Life as I knew it was about to change forever when the first turning point occurred at the age of four. It’s amazing to think that such ordinary objects could lead to something so big—a lifetime revelation I’d carry with me wherever I’d go.
Sample Interview Questions
Q: Why don’t you start by telling us a bit about your book, and what inspired you to write it?
A: Bonded at Birth: An Adoptee’s Search for Her Roots is a story of loss, survival, determination, and persistence. It covers one state, three countries, and two continents. It covers sixteen years of searching and a little over four decades since my first adoption. It wasn’t until seven years post-reunion that my second adoption occurred when my birth mother adopted me to close the circle.
What inspired me to write my story was the realization that adoptees do have the right to their own information regarding their origins and medical histories. I had almost no information to go on, yet things have a way of happening, and because of them and the help of others I was found. I had to share my story with adult adoptees who wish to search but hesitate, adoptive parents confronted by their adopted child’s wish to search, and by birth parents who fear searching not wanting to intrude on their biological offspring’s life. It will also attract memoir readers who enjoy a unique story. And couples contemplating adoption will learn the damage secrecy can lead to, and with hope, this book will ensure that they will be the ones to talk to their adopted children about their adoptions.
Q: Did you choose the writing profession or did it choose you?
A: It sort of chose me. One day I received a piece of mail from Long Ridge Writers Group offering a writing test to qualify for one of their courses. I thought, why not, at the worst I won’t pass. I received the test, filled it out, and sent it back. I didn’t think I would pass or qualify. A few weeks later I got that piece of mail I didn’t think would come saying I qualified for the “Breaking into Print” course. It included the application. I applied and the rest is history. I owe a lot for the improvement of my writing to my instructor, Lori Soard.
Q: What business challenges have you faced as a writer?
A: Oh gosh, mostly technology, but also sounding good on audio clips and creating professional looking videos.
Q: When you’re not writing what do you do for fun?
A: Let’s see, I like crocheting and needlepoint, paint by number, and lots of reading. I love doing genealogy research and trying to solve the puzzles brought upon by DNA matches. I’m also an avid Scrabble player but don’t get to play often. And when I have the opportunity I love jigsaw puzzles.
Q: Can you share a little of your current work with us?
A: I am in the research state. There were seven elected presidents before George Washington. I want to learn more about them, about the duties of those elected presidents, and how they were elected. What else they did in their personal lives. Did they have families and who were they. What were those years like and how did events of daily life affect those men. I became interested in this when I heard it mentioned on the radio and when I asked around no one seemed to know anything about this. I don’t recall having learned about this in school.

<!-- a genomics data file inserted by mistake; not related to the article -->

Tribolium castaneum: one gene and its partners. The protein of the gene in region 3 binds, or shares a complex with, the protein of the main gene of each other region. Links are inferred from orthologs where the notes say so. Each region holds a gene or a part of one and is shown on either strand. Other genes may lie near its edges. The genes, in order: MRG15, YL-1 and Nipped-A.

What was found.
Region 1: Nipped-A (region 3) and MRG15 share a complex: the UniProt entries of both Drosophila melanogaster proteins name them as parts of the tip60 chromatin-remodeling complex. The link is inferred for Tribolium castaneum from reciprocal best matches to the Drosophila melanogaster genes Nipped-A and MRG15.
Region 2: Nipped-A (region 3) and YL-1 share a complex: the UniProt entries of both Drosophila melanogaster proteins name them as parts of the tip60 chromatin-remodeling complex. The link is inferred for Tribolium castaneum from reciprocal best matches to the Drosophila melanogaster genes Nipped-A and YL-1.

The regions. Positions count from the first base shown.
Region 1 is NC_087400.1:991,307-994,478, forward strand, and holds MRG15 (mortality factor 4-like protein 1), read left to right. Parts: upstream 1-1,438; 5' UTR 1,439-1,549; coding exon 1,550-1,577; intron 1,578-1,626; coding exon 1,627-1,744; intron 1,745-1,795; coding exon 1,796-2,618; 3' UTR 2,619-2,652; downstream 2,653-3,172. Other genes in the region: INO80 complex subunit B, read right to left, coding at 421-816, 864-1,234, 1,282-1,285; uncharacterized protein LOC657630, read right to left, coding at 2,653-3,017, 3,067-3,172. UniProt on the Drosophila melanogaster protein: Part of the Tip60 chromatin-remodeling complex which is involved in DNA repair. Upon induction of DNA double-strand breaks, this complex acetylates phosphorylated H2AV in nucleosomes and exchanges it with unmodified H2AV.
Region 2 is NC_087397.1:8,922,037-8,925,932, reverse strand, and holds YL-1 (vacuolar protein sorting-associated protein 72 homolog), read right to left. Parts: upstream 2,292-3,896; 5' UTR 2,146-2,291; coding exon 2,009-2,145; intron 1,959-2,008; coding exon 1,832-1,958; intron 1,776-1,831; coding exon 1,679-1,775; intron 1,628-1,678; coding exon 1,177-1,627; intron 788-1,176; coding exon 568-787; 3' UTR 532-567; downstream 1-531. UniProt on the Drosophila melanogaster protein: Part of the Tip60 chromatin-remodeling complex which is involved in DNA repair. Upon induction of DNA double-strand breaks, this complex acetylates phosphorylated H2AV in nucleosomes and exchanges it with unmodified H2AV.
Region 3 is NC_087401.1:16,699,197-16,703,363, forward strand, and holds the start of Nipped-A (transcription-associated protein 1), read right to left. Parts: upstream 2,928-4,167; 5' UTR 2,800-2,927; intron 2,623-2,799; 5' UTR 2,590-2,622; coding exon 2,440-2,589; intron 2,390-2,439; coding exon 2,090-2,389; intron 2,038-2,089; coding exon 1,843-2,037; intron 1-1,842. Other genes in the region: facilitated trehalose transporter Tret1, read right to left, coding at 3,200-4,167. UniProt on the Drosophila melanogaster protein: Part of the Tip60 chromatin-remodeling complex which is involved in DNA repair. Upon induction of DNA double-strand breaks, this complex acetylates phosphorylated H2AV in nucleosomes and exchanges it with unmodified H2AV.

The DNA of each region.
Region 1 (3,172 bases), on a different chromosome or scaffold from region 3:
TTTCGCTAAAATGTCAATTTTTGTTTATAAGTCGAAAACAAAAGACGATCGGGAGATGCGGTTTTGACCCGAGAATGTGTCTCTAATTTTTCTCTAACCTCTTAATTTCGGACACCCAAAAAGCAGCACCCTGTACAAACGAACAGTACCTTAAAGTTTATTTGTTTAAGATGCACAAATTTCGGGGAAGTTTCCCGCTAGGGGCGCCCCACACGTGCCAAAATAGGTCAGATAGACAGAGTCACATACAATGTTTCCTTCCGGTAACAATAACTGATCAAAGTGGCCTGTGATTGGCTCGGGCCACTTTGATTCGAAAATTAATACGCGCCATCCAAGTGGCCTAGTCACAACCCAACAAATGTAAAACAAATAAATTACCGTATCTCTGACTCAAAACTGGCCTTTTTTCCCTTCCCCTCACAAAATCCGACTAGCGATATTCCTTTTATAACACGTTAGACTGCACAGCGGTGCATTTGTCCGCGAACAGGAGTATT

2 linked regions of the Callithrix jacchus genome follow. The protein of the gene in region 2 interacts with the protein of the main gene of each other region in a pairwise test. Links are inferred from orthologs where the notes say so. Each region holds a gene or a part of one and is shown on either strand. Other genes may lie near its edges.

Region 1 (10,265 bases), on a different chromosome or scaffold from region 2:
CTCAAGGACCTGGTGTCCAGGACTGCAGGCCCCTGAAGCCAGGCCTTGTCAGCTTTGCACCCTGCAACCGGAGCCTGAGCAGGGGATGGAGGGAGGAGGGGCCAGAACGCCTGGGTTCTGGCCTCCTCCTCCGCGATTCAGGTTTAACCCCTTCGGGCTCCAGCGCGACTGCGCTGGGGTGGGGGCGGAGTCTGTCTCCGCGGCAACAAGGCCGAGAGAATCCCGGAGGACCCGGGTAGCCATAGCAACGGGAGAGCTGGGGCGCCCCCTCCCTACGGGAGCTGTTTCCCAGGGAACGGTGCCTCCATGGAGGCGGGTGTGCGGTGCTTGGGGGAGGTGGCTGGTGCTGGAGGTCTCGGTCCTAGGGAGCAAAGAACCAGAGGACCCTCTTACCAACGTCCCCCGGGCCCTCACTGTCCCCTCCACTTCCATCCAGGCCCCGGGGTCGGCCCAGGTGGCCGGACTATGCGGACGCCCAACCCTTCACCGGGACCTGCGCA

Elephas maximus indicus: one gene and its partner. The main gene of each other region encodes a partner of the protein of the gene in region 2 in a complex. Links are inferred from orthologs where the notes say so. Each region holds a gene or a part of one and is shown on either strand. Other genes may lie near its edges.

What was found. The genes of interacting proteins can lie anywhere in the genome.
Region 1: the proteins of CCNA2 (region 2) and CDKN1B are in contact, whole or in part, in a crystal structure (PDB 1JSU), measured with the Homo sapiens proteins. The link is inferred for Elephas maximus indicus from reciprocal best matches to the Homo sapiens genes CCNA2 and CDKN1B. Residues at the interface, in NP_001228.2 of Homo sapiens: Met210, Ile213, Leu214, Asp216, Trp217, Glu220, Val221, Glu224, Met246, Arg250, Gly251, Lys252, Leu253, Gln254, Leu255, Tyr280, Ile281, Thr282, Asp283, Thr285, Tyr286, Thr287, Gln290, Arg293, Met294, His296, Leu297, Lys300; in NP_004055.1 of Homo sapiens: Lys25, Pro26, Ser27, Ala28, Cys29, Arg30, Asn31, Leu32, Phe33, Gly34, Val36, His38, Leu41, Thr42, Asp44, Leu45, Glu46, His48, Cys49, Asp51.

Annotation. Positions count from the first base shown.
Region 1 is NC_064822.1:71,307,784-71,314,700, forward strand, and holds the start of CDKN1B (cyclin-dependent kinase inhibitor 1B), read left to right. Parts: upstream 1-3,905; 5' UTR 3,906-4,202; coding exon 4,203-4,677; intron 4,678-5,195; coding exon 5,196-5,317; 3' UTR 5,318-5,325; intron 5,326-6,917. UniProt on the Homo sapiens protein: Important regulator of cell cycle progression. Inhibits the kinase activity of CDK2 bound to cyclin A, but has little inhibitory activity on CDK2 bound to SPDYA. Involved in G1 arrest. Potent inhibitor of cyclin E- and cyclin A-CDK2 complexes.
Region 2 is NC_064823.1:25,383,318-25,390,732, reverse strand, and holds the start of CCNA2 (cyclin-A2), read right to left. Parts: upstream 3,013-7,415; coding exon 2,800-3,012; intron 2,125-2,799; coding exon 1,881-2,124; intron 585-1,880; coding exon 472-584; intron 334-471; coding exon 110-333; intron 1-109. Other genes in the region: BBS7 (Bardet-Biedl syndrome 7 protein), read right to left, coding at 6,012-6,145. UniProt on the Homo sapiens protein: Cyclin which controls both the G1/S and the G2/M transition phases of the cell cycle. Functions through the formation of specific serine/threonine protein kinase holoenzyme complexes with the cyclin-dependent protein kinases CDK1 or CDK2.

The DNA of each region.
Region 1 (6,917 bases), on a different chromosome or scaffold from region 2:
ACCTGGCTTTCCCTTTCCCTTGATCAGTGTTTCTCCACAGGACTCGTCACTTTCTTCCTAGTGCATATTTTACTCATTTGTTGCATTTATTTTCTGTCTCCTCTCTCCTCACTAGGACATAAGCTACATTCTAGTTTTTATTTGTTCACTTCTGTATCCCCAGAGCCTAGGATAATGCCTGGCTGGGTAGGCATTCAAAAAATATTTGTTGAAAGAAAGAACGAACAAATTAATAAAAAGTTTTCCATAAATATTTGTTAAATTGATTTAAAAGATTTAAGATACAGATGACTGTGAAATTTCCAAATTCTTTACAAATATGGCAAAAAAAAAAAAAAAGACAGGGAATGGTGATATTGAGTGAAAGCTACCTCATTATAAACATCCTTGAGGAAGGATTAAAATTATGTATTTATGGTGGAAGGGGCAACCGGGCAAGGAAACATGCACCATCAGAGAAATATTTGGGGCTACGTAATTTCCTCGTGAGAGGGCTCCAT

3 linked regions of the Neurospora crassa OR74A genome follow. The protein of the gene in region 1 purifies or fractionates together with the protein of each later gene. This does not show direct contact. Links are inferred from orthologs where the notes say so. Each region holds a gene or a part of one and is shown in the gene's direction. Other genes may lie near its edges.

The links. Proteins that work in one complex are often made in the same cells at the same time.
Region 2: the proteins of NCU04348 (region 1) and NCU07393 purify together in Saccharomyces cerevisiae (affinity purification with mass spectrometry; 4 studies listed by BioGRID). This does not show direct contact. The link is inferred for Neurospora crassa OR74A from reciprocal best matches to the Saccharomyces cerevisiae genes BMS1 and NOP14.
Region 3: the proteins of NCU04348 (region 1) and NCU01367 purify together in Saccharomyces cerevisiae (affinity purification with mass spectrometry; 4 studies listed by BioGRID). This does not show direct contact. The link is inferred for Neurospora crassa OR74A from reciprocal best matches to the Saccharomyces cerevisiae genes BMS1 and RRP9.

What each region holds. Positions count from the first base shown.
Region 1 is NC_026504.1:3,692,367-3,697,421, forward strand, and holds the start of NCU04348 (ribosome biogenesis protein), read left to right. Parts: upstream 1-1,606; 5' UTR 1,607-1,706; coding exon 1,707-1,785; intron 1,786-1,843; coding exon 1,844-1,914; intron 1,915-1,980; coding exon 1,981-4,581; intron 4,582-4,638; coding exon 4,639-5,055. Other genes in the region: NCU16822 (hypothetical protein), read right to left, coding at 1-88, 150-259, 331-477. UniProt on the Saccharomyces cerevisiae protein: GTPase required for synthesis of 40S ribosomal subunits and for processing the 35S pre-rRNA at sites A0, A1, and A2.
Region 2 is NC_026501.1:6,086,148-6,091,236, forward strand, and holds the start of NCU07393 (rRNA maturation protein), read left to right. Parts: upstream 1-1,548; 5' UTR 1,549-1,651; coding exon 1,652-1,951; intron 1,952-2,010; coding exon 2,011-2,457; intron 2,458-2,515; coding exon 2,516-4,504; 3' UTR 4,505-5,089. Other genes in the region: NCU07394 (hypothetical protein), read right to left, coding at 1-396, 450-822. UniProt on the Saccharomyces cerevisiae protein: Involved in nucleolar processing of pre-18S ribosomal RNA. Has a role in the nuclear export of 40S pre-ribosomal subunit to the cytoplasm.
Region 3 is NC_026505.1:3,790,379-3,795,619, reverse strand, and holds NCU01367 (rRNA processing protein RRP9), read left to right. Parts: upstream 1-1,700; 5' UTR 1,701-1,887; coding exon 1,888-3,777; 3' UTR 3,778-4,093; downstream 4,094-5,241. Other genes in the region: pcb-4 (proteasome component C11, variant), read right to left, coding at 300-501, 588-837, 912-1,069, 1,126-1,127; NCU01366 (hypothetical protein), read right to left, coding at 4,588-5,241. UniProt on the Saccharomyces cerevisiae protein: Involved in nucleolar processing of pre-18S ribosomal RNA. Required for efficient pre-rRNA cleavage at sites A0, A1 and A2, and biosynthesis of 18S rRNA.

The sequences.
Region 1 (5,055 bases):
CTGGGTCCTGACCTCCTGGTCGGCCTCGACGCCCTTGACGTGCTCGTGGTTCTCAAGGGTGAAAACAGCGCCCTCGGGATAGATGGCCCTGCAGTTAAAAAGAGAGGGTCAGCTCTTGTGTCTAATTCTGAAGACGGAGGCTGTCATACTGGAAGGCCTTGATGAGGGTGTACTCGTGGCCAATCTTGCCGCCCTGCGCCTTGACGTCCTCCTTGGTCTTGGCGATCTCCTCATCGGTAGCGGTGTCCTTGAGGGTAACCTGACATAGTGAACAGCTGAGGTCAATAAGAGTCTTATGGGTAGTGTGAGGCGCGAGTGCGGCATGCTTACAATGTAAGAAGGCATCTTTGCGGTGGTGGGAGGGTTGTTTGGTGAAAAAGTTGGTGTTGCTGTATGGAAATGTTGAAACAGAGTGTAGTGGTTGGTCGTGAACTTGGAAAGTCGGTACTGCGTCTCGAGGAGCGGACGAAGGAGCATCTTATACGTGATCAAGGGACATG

Q: Where do you get your ideas?
A: Oh my gosh, ideas are everywhere. You have to open your eyes and ears. Look around you, listen to the sounds you hear or words being spoken. I’ve gotten ideas from something said on the radio, TV, in the supermarket etc. I’ve gotten ideas from things I read online and offline. Ideas are everywhere; you just have to grab them.
Q: How do you react to a bad review?
A: Not everyone will like your writing. If most reviews are positive and good, one or a few are the needles in a haystack. Most of the time they won’t be seen and if seen I pretend I don’t see them. I don’t respond to bad reviews.
Q: Dogs or cats?
A: Definitely dogs. I’ve had a dog since I was six. My last dog was a Doberman-Australian Shepherd mix. She died several years ago. I’ve been searching for a non-shedding dog since but all the good ones I come across seem to slip right through the cracks and I haven’t had luck yet.
Q: Who’s your favorite hero?
A: Definitely Col. William Prescott of the Battle of Bunker Hill fame. I’ve always liked learning about him in school and thought he did some amazing things. After my reunion when I started genealogy research of my birth father’s family ancestral tree, I discovered that Col. William Prescott was my 1stcousin 7X removed.
Q: Describe yourself in five words.
A: Dependable, dedicated, helpful, creative, and caring.
Q: Describe your book in seven words.
A: Interesting, unique, roller-coaster, engaging, motivating, descriptive, and page-turner.
Book Review Excerpts
“Left me wanting to read the next chapter.”
“A captivating memoir.”
“It’s Like Taking a Journey with the Author”
“Beautiful adoption memoir.”
“A wonderful memoir by an authentic adoptee. ”
Home phone: (360) 984-3763